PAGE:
Monday, January 31, 2011



The intellectual movement everyone seems to love to hate.

Never mind your own feelings about postmodernism, it's real, and one of the most important ideas that comes from it is the idea of "nobrow" culture. Intellectual history has long liked to separate highbrow culture from the low. We tend to think that Mozart is - and should remain - totally separate and distinct from Mos Def. The problem with this kind of cultural divisions is that (a) there are lots of works and genres that don't neatly fit into the elite/popular paradigm (jazz music? Krzysztof Kieślowski films?) and (b) the standards for what qualifies as "elite" and "popular" seem, with close examination, more than a little arbitrary.

So postmodernism steps in to declare the end of hard-and-fast highbrow and lowbrow categories. Lots of postmodern works aim to be "nobrow," meaning they purposely mingle the cultural divisions we've taken at face value for so long. Think of the first track on Alicia Keys' Songs in A Minor, "Piano & I," which adds a kick and snare to Beethoven's Moonlight Sonata.

But what, you ask, does this have to do with Paris?

Well, friends, today was my first day of real library research at the Bibliothèque nationale de France, a major stronghold of highbrow culture. That place is chalk full of elite academics and texts written by the dead white guys who have defined Culture (not to mention Politics, Economics, History, Maths, Science...) for the last 2,000 years. From 10h30 to 18h00 I pored over texts about a woman who threw cultural categories into question. Loie Fuller, the dancer I'm writing my thesis on, began her career in burlesques and music halls in Chicago and New York - definitely lowbrow culture. However, when she moved to Paris at 30, the plump and aging Loie enchanted big names in her contemporary highbrow culture: Auguste Rodin, Stéphane Mallarmé, and Anatole France, to name just a few.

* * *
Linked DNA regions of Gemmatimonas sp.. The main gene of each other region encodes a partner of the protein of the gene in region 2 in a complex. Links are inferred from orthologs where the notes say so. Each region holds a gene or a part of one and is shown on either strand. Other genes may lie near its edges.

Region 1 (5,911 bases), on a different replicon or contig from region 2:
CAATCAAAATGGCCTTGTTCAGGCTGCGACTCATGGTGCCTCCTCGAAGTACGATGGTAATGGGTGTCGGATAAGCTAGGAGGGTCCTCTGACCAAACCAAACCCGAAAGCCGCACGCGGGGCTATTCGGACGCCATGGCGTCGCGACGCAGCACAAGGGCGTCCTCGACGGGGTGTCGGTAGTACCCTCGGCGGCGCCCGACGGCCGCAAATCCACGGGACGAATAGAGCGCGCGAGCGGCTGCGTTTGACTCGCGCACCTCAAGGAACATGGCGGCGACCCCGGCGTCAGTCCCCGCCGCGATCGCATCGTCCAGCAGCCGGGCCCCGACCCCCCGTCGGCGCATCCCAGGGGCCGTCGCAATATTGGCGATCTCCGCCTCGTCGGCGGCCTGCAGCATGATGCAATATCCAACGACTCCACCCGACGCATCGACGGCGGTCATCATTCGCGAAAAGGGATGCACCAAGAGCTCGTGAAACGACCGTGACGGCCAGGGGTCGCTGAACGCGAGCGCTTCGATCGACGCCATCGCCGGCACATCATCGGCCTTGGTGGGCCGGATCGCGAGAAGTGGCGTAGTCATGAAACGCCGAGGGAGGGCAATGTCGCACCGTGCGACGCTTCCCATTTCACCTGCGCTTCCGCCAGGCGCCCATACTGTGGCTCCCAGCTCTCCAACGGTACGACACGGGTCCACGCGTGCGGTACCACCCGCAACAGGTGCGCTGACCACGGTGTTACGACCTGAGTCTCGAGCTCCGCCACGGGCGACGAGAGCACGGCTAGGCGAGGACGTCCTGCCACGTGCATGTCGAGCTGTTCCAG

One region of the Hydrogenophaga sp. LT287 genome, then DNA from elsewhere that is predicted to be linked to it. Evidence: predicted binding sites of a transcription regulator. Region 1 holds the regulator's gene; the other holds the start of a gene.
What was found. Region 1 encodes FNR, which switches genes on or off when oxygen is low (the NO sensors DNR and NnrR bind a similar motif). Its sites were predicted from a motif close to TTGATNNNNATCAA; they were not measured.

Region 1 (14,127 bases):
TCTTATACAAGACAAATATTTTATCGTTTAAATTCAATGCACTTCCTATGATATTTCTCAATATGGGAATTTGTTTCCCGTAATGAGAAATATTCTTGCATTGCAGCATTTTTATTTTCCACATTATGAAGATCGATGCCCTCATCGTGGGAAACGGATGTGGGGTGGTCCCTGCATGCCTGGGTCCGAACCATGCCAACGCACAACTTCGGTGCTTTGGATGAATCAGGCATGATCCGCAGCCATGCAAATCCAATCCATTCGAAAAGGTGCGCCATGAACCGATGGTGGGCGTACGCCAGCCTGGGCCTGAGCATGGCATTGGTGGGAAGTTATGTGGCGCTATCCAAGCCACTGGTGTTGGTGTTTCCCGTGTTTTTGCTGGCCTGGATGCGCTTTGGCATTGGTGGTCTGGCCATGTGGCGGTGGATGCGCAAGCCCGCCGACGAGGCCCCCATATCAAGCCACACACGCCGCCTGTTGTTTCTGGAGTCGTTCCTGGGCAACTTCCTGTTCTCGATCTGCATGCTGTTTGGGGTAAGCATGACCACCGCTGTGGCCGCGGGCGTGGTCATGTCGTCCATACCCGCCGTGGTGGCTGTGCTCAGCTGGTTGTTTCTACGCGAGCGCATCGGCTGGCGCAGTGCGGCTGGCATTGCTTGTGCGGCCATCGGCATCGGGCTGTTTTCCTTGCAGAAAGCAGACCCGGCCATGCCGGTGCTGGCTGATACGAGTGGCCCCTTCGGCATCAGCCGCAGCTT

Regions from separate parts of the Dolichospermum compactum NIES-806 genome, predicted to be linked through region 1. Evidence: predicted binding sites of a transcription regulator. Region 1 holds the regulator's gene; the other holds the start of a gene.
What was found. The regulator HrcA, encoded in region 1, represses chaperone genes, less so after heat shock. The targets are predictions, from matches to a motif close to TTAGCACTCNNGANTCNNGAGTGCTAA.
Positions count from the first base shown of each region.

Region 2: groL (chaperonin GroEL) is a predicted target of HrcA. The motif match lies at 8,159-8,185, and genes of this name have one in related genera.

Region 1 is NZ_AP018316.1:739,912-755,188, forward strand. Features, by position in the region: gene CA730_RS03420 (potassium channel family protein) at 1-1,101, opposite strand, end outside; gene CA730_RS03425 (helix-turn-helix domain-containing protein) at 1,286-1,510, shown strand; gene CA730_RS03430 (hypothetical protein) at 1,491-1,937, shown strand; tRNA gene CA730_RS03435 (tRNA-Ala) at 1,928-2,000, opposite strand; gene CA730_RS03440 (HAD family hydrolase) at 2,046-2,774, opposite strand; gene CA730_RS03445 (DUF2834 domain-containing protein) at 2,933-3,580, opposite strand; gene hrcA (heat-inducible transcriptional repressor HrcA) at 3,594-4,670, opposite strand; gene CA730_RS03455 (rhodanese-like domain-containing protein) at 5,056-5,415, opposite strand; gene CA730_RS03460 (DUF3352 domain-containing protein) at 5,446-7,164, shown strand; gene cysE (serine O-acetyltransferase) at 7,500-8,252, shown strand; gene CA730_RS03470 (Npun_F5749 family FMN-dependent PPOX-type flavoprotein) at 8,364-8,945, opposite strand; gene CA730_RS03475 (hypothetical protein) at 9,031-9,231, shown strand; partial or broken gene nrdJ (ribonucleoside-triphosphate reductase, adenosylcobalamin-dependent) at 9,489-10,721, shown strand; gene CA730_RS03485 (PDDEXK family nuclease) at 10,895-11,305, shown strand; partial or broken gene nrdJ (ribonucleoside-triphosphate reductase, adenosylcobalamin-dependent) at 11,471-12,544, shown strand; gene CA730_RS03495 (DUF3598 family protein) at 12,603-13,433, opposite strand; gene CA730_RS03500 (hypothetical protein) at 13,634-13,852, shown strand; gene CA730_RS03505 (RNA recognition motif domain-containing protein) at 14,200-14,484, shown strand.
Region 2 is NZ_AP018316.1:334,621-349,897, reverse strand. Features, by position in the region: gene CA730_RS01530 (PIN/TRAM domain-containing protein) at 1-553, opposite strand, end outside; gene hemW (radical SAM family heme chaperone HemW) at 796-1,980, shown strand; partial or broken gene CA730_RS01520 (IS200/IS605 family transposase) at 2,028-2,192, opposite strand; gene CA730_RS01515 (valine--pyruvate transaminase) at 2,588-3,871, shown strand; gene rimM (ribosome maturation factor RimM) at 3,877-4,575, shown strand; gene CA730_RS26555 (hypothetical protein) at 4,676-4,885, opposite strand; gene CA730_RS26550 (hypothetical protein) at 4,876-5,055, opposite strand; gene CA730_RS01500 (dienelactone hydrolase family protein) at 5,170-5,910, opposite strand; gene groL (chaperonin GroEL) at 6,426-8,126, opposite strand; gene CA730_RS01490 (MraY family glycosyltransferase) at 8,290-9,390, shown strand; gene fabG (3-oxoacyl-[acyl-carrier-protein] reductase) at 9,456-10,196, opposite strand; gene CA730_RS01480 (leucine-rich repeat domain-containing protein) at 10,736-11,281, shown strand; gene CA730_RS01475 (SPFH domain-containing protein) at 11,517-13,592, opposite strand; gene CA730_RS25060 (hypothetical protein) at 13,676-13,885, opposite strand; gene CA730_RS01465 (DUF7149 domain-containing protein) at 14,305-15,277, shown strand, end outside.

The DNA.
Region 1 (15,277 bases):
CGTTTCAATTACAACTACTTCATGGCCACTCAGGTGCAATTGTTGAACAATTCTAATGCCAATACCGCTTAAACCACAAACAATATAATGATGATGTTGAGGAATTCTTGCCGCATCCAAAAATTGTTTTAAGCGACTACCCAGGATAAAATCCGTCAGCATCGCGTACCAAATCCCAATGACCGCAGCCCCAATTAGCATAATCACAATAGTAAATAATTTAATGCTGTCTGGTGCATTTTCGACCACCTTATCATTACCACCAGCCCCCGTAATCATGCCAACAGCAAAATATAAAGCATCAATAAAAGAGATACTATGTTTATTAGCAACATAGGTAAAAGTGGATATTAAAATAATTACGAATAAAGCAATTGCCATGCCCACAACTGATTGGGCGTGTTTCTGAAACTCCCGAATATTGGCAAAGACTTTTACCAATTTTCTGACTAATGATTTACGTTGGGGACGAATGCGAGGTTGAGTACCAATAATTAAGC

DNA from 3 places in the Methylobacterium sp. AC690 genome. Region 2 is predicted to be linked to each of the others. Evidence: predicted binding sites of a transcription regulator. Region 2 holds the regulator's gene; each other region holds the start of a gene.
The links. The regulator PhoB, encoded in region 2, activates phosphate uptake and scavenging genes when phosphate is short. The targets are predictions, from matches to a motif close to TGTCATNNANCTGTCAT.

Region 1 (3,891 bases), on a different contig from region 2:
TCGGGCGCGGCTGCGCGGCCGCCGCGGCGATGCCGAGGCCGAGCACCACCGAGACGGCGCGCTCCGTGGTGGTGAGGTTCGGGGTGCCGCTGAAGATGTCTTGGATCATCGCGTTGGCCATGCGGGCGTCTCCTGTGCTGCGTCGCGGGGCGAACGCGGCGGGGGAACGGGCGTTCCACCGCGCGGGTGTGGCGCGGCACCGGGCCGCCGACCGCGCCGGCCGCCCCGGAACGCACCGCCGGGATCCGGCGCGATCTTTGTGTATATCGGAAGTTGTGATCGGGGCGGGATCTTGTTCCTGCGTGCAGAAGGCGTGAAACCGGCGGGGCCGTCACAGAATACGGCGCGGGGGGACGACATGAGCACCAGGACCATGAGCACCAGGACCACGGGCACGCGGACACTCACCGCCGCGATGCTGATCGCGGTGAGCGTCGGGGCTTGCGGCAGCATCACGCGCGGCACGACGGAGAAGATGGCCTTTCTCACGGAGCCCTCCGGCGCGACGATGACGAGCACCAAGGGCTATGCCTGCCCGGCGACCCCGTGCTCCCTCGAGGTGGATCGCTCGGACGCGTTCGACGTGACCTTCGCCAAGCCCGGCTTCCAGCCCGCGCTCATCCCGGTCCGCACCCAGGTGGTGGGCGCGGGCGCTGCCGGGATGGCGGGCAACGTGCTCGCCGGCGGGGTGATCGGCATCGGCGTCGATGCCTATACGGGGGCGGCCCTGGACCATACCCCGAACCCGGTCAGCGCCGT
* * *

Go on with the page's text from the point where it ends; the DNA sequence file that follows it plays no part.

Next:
In my thesis I am trying to read Loie Fuller's this cultural ambiguity, as well as her gender and sexual ambiguity (Fuller was openly lesbian) and her national ambiguity (an American living permanently in Paris), in the style of dance she created. La Loie's innovative style made use of yards upon yards of fabric and colored lighting to create swirling "incandescent statues," as poet and critic Camille Mauclair described them. One recent critic, Rhonda Garelick, has argued that her style is a mise-en-scène of the transition from ballet to modern dance. I'm aiming to say that Fuller's style can also be read as a mise-en-scène of her resistance to easy categorization: Is she a high or low culture figure? How is she so successfully deviant from prescribed social norms for her gender? Is she American? French? neither?

Oh, and here's a visual.

Sorry to bore you with all those details.

In any case, I spent my day in the Temple of High Culture, at one of these little tables: trying to make sense of this woman's life.

But here's a secret. After a day in such a highbrow place, I came home, put on my Ugg boots, ate Tagada, and tried really hard to think lowbrow thoughts. I even contemplated watching Gossip Girl, but then I found myself making this blogpost.
Don't worry, I ate the whole bag.

Friday, January 28, 2011

ça se bouscule aux portillons

Today was lovely. I got to spend time with my dearest Amandine who I hadn't seen since last summer. We ate phô and macarons from Ladurée, shopped, talked and laughed and (forgive me) gossiped - almost entirely in French.

Now, my language skills have gotten better and better as time has gone on, but sometimes my brain works faster than my mouth and I end up stammering and stuttering and sounding like a fool. The words tend to "se bousculer aux portillons" - bump into each other on the way out the gate, making for often highly entertaining linguistic mishaps, like these:

On the new film The King's Speech (an admittedly ironic subject for a slip of the tongue), I explained that Albert was the "chef de la natation" instead of the "chef de la nation" - the head of swimming instead of the head of the country.

Talking about an exotic gelato I tasted in Hong Kong, I claimed that I had "la glace à la viande" instead of "la glace à la lavande" - meat ice cream instead of lavender.